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Old 02-07-2013, 10:21 PM   #1
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Join Date: Sep 2011
Beginner/Intermediate Questions

Hey, I've been playing guitar for around 2 years now. I feel like i've made alot of progress with techniques and everything of the sort. I just feel like I've hit a wall.

In the beginning I never learned any chords or scales and such. I just played my favorite bands music and tried to imitate their sounds and playing(never learned full songs, just pieces and parts). Now that I feel like taking playing more seriously, I've hit a wall and just don't know where to go or how to improve. I know how I want to play, to be able to shred and be able to play metal riffs, but most of all just make my own music.

I don't know if this could help but the techniques I do know are:
Palm muting
Alternate picking
pull offs (not that great)
ect ect.

My question is, where do I go from here.
joethenoob is offline   Reply With Quote
Old 02-08-2013, 08:41 AM   #2
Join Date: Oct 2009
Location: Earthing
A good place to start would be to learn up on your chords and study their structures. For example, what makes up an open E chord? E - B - E - G# - B - E, which consists of the 1, 3, and 5 in E Major. This helps you understand what you're actually playing and what other people are playing; a crucial part in writing music. Those are basics and it gets real interesting once you start getting into jazz and classical.

Learning and memorizing scales is important, but absolutely meaningless if you can't internalize them. Internalize? Say you have two guys playing a solo with a simple C Major scale; one is just going up and down at amazing speeds while the other isn't playing as fast, but choosing his notes carefully and trying to make it more melodic. Most people with musical sense will tell you the latter is the better musician even if he can't play as fast. Probably the best example would be BB King. BB King himself says he doesn't have quick finger movement but doesn't really see it as a disadvantage. Scales are only useful if you know how to make them useful.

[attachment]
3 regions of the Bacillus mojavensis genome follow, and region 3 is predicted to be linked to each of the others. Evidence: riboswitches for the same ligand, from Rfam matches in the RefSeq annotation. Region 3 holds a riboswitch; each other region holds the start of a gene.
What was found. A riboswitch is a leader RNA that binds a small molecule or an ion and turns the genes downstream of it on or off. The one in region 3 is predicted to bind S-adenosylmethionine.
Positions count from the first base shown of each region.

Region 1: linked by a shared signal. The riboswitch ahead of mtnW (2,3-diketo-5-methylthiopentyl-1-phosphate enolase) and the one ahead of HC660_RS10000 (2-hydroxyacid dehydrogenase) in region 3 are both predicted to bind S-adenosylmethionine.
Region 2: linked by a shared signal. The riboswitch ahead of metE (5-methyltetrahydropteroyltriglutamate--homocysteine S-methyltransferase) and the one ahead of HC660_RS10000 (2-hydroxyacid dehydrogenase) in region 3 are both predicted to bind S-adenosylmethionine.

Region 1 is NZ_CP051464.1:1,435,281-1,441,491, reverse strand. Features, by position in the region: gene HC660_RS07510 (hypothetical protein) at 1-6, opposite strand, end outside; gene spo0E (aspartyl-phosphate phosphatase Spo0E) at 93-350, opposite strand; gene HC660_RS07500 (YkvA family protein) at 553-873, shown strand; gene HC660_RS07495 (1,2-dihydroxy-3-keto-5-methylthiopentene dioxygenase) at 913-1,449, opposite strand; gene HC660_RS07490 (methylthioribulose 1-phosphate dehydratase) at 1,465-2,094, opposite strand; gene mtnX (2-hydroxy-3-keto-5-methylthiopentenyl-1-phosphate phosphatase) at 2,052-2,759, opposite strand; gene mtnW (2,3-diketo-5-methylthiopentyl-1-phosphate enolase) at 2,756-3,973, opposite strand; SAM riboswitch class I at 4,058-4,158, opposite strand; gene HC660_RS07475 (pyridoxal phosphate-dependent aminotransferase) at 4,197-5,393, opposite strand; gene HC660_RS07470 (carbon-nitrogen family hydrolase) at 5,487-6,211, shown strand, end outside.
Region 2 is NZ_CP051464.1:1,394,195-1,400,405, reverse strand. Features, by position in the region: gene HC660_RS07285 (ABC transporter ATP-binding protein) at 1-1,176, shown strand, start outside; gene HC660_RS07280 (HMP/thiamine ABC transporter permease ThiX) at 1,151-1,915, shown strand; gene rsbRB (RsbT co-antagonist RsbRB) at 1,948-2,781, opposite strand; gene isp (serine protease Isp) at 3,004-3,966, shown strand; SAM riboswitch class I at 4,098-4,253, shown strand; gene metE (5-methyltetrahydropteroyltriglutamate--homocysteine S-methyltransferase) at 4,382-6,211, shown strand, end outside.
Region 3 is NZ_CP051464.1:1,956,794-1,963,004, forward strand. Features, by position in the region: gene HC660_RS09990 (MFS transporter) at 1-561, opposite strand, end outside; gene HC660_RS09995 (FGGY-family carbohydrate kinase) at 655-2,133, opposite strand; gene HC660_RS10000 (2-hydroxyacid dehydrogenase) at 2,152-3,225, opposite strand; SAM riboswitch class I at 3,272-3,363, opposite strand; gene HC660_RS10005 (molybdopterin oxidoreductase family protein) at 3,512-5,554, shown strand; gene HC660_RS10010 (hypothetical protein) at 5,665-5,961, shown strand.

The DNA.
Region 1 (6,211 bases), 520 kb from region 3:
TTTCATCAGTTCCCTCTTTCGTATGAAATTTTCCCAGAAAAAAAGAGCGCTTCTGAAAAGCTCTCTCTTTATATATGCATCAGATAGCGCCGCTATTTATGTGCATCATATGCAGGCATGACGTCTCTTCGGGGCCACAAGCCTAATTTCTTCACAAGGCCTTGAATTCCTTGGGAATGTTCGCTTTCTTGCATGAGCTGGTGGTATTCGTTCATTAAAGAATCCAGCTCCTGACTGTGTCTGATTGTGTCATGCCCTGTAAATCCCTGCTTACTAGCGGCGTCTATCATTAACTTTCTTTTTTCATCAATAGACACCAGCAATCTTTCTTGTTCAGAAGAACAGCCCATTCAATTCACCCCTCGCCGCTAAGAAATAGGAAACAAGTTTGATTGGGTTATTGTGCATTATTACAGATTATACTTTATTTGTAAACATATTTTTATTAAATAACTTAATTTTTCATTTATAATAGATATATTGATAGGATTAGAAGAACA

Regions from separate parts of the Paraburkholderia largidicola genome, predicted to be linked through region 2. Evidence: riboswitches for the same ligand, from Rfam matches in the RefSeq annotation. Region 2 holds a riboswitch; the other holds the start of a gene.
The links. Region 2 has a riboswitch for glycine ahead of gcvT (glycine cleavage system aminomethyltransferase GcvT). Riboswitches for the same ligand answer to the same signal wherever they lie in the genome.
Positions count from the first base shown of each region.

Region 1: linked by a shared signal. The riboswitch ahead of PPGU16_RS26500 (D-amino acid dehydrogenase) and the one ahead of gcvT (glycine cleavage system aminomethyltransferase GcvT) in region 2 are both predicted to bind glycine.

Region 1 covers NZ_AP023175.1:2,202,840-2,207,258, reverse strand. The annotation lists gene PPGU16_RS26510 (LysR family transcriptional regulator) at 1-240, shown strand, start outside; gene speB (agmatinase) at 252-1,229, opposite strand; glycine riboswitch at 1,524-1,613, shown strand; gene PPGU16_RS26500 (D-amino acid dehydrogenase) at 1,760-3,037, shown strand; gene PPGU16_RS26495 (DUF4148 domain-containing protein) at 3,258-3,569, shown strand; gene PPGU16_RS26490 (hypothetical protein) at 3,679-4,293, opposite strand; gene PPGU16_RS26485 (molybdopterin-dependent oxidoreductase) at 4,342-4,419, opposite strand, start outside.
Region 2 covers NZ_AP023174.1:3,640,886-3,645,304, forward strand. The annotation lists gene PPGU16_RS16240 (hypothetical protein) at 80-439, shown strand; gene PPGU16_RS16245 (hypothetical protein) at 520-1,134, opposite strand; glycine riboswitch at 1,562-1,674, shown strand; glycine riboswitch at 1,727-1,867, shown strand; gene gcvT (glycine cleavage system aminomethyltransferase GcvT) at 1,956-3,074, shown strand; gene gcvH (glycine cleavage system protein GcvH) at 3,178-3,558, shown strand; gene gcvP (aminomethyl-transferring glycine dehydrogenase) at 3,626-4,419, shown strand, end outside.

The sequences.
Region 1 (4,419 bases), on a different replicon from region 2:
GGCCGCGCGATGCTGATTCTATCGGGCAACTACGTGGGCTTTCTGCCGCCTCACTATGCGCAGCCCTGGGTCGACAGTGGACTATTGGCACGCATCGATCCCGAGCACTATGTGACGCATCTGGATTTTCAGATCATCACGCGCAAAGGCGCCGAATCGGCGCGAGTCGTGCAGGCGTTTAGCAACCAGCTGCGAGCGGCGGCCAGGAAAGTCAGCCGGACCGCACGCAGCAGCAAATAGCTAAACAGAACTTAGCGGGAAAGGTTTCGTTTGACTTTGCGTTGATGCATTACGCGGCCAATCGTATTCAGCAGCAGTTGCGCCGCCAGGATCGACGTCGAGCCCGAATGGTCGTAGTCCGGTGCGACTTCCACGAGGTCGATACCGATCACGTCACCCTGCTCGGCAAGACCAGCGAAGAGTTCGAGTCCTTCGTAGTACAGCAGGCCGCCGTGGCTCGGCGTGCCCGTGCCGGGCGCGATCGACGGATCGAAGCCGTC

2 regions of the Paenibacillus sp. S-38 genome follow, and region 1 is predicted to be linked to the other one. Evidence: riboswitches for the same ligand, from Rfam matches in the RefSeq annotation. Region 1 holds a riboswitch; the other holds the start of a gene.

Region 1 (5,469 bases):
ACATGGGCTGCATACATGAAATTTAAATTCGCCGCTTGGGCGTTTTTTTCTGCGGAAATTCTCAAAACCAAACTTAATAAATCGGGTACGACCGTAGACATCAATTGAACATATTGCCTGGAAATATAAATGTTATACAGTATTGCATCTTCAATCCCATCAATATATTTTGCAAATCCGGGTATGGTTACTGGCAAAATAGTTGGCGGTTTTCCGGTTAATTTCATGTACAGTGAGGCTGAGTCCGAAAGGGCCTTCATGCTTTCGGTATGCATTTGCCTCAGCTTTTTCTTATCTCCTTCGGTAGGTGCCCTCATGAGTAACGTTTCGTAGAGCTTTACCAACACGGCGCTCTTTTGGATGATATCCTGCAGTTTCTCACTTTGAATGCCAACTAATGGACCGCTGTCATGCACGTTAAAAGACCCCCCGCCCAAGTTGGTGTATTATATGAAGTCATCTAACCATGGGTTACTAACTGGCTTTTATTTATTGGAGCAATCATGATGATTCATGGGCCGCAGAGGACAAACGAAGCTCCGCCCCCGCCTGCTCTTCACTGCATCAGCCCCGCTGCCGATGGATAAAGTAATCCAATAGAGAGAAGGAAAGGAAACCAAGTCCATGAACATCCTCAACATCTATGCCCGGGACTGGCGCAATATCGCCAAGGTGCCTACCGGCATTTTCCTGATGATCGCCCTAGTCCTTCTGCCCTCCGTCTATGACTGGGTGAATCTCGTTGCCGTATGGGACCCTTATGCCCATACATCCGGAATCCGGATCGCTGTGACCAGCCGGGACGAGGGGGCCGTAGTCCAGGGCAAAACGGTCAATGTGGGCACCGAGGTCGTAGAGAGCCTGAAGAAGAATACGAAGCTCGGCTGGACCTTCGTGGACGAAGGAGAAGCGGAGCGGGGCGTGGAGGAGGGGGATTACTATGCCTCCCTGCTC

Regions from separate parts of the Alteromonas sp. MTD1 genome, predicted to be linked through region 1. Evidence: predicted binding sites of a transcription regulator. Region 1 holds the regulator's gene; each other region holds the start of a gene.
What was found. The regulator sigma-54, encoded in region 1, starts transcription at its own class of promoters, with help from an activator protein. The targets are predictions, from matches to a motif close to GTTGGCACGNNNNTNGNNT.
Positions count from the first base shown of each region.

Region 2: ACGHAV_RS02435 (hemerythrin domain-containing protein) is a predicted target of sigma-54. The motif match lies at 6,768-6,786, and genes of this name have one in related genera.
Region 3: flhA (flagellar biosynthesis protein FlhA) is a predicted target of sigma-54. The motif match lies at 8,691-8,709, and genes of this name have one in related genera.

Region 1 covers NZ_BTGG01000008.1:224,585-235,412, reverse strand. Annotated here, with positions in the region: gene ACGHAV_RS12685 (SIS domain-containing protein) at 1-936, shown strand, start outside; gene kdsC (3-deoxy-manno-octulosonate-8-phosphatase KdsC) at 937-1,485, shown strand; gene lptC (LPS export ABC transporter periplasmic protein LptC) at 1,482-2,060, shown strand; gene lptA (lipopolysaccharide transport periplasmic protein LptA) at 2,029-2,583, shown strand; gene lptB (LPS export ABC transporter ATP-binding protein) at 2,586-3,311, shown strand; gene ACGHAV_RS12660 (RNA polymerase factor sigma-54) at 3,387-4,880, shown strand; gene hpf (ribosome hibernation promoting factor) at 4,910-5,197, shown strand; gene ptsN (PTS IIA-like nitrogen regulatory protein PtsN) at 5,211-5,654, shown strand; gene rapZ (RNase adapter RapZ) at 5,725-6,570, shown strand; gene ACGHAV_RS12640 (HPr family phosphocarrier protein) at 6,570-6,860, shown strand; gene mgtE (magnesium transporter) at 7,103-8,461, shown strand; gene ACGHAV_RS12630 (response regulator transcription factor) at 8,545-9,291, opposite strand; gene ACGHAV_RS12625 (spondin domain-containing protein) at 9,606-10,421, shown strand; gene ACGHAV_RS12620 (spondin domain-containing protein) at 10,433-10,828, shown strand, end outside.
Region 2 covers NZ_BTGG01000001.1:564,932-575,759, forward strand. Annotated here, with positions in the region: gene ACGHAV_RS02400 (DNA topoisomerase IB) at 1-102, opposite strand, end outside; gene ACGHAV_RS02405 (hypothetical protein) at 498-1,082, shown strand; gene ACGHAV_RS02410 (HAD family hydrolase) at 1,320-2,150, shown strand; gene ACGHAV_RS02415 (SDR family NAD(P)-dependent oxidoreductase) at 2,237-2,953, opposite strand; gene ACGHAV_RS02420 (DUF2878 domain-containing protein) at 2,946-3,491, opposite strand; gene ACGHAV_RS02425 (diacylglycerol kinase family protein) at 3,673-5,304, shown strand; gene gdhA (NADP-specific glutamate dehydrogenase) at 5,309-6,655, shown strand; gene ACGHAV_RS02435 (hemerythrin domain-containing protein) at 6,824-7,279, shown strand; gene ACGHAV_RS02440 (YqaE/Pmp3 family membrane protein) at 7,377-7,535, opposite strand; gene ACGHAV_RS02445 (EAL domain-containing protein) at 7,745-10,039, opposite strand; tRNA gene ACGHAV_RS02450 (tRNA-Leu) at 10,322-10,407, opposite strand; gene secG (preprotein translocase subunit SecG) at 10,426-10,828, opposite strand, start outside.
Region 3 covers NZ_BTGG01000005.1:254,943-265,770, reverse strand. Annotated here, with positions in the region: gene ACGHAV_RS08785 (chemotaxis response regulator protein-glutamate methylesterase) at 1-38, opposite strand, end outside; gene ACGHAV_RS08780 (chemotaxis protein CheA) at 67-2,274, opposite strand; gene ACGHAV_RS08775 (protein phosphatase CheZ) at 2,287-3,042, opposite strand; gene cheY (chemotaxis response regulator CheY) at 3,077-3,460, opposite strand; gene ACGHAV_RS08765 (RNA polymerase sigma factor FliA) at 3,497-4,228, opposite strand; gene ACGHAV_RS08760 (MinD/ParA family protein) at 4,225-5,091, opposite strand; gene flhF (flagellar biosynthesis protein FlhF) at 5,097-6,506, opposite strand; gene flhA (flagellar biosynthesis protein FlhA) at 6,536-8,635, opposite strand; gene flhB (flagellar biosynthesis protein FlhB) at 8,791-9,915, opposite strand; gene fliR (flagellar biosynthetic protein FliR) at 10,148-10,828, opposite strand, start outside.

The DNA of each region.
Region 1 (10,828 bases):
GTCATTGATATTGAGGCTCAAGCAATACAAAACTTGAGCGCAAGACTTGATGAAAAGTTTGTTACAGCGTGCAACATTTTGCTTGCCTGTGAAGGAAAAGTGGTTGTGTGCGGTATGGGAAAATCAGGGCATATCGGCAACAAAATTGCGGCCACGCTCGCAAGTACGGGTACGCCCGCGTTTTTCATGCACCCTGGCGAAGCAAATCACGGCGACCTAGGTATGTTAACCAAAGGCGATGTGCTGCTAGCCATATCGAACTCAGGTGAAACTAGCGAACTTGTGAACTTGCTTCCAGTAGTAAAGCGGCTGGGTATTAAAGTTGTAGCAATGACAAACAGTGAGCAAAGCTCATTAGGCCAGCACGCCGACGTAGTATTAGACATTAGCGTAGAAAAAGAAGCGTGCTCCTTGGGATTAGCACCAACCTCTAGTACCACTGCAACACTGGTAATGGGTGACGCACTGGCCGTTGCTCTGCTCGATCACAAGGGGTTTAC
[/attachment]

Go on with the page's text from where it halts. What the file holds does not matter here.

Techniques can be learned quickly and I'm sure you've done a good job in learning them. Perfecting a technique is exactly the opposite; it takes years and years of practice to get it to a certain level. To be honest, there is no perfection - you just keep going. Guys like Guthrie Govan, Neil Zaza, John Petrucci, Paul Gilbert - only some of the people who have really taken the time to practice and hone their technique over and over again.

I find practicing EVERYTHING slow makes EVERYTHING better. For instance, if you take a simple palm mute and take the time to really dissect it, you'll see there's so much more than just 'palm mute'. It responds to how hard you pick, how much of your hand is covering the strings, how much pressure, etc. Exactly the same thing for the other techniques, especially building speed. I didn't believe it when I was a kid, but it works. Play slow, and you'll get fast. Start at a tempo that puts you to sleep and just make that music a part of yourself.

This isn't the only wall you're gonna hit; there will be so much more as you listen to more music. Good luck, I'll be happy to help if you have any questions.
Shornifier is offline   Reply With Quote

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